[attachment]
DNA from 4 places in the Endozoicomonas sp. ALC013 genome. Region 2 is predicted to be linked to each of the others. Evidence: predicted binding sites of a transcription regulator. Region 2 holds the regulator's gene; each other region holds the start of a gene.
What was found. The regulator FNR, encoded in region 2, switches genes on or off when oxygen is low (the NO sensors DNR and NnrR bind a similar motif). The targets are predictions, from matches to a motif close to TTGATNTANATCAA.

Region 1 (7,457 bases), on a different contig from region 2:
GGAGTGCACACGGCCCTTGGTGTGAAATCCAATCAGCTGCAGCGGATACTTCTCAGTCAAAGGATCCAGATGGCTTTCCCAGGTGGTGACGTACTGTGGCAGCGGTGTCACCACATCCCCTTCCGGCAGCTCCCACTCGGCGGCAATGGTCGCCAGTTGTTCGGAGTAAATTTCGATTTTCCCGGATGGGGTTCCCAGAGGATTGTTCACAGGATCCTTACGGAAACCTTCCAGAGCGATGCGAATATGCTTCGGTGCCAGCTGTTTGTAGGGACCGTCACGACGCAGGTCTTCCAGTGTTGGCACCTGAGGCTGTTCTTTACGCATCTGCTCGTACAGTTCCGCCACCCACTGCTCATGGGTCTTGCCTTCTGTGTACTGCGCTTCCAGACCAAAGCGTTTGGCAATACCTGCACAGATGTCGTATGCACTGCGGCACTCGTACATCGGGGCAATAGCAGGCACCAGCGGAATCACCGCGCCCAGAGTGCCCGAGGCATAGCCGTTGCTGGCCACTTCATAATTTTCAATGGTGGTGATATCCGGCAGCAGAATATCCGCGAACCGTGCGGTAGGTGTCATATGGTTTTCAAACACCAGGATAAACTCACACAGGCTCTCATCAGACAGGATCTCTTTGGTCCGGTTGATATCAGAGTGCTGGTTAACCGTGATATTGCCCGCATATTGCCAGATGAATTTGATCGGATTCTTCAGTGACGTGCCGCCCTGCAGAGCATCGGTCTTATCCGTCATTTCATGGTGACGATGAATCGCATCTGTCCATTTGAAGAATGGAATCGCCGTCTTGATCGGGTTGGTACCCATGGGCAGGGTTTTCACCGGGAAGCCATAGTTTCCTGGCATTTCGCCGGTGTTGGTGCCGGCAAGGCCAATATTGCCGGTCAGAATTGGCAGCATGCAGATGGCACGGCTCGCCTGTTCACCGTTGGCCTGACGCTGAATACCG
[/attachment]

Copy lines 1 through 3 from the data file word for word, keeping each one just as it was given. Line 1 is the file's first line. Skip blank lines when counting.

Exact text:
DNA from 4 places in the Endozoicomonas sp. ALC013 genome. Region 2 is predicted to be linked to each of the others. Evidence: predicted binding sites of a transcription regulator. Region 2 holds the regulator's gene; each other region holds the start of a gene.
What was found. The regulator FNR, encoded in region 2, switches genes on or off when oxygen is low (the NO sensors DNR and NnrR bind a similar motif). The targets are predictions, from matches to a motif close to TTGATNTANATCAA.

Region 1 (7,457 bases), on a different contig from region 2: